NI women awarded compensation over abortion trip costs
A mother and daughter from Northern Ireland who were forced to raise funds to travel to a private clinic in England for an abortion are to be compensated by the Government.
Known only as A and B, the two women began legal proceedings seven years ago after they were forced to raise £900 to make the trip for A to have the abortion.
A European Court of Human Rights (ECHR) decision published yesterday ruled that A and B will now be compensated by the Government, which will also pay a contribution towards their legal costs.
In 2014, the High Court ruled that women from Northern Ireland were not legally entitled to free abortions on the NHS in England.
The case was then heard on appeal by the Supreme Court in 2017 but was narrowly rejected.
However, within weeks of the ruling, the Government agreed to introduce a scheme to allow women from Northern Ireland to access abortion services free of charge in England, with those on low incomes also permitted to claim travel expenses.
Despite the concessions, with no guarantees that the voluntary scheme would remain in place, A and B pursued an application to the ECHR pleading breaches of Article 8 (respect for private life) and Article 14 (discrimination).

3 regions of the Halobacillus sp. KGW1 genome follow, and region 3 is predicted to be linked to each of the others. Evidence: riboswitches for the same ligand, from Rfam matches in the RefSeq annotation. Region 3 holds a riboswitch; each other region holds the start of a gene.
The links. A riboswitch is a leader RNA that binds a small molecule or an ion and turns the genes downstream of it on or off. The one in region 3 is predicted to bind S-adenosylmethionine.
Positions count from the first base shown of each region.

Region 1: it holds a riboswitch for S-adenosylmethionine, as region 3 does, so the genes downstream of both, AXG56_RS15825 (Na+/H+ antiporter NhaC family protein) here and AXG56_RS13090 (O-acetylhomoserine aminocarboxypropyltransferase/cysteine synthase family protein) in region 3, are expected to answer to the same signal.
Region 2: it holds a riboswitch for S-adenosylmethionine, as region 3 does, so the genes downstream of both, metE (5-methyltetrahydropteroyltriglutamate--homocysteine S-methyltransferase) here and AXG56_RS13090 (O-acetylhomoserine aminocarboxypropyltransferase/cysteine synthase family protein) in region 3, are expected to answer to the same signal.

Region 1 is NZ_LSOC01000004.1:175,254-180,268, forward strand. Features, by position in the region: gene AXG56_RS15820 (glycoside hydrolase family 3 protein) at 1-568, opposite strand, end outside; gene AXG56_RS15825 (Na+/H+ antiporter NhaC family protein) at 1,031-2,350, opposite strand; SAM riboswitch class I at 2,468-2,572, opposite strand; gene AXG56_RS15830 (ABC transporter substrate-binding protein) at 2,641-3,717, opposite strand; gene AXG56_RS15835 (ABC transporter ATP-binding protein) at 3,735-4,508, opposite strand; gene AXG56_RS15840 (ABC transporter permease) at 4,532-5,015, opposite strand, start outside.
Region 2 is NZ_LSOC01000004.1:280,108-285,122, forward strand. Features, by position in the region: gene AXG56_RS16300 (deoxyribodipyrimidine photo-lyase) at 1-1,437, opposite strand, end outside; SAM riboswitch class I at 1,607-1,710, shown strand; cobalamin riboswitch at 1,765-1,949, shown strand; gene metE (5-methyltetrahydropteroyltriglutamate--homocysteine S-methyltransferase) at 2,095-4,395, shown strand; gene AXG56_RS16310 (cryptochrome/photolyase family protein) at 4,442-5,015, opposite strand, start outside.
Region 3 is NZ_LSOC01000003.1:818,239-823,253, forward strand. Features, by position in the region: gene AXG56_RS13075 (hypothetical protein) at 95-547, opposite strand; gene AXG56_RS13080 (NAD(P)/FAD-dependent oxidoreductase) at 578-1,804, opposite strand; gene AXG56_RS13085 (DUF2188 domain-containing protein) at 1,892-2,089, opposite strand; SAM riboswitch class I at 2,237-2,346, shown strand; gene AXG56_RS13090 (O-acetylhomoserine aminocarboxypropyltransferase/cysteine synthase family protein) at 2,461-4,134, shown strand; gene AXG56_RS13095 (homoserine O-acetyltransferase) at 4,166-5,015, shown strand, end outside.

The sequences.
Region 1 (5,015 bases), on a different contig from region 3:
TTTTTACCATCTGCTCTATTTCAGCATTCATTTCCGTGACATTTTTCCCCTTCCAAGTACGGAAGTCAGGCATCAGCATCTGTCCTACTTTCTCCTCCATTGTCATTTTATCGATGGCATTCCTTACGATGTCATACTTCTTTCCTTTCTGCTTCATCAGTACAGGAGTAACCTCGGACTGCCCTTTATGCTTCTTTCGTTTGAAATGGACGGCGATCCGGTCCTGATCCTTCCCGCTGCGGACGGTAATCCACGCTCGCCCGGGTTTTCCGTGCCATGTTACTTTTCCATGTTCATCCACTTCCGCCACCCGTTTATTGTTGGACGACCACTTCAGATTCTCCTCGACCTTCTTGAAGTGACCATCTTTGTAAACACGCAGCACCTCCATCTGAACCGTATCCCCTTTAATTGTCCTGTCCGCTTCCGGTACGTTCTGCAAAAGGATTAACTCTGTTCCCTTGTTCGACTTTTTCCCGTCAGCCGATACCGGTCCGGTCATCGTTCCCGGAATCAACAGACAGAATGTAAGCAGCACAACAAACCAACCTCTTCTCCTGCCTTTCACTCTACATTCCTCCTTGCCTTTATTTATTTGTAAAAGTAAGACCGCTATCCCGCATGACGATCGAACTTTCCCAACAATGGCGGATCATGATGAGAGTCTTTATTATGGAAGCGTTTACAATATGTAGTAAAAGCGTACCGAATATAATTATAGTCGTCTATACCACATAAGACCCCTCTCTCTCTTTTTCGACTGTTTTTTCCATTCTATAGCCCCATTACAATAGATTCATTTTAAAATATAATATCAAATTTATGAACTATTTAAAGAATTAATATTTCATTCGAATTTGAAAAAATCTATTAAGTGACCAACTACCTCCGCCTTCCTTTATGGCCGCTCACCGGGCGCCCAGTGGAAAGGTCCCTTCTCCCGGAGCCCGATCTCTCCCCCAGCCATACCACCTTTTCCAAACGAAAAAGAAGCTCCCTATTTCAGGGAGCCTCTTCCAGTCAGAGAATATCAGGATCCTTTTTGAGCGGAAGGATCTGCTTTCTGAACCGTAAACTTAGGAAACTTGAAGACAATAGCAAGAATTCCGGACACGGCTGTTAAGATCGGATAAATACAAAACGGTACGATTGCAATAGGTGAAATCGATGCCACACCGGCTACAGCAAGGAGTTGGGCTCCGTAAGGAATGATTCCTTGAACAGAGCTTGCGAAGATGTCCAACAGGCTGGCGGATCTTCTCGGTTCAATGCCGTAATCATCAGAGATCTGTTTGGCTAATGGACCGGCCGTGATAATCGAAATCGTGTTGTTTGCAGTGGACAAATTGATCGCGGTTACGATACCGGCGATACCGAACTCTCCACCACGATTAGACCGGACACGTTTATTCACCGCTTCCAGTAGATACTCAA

Speaking yesterday after the decision was published, the family's lawyer Angela Jackman, a partner at law firm Simpson Millar and Senior Law Lecturer at Consultant at the City Law School, said that this had been an "important case" which had helped to "raise awareness" of the discrepancy in access to NHS-funded abortion services for women in Northern Ireland.
"A and B's application to the European Court has finally resolved through a friendly settlement between the parties," she said.
"Terms include payment of compensation by the UK government to A and B, and a contribution towards their legal costs.
"This is a very important case which proved instrumental in raising widespread awareness of the discrepancy in access to NHS-funded abortion services for women in Northern Ireland.
"It also played a part in highlighting the inconsistent and incredibly restrictive laws in Northern Ireland which, until recently, prohibited lawful abortion except in extremely limited circumstances.
"It is notable that the UK government's concession in June 2017 specifically quoted the Supreme Court's decision in A and B as permitting it to implement the concession.
"Thousands of women have since benefited and many more will continue to benefit until services are available in Northern Ireland."
A and B were only able to afford the abortion and associated travel costs thanks to financial support from Abortion Support Network, a UK-based charity which provides financial assistance, accommodation and consultation to women from Northern Ireland, the Republic of Ireland, the Isle of Man, Malta and Gibraltar seeking abortions in Great Britain.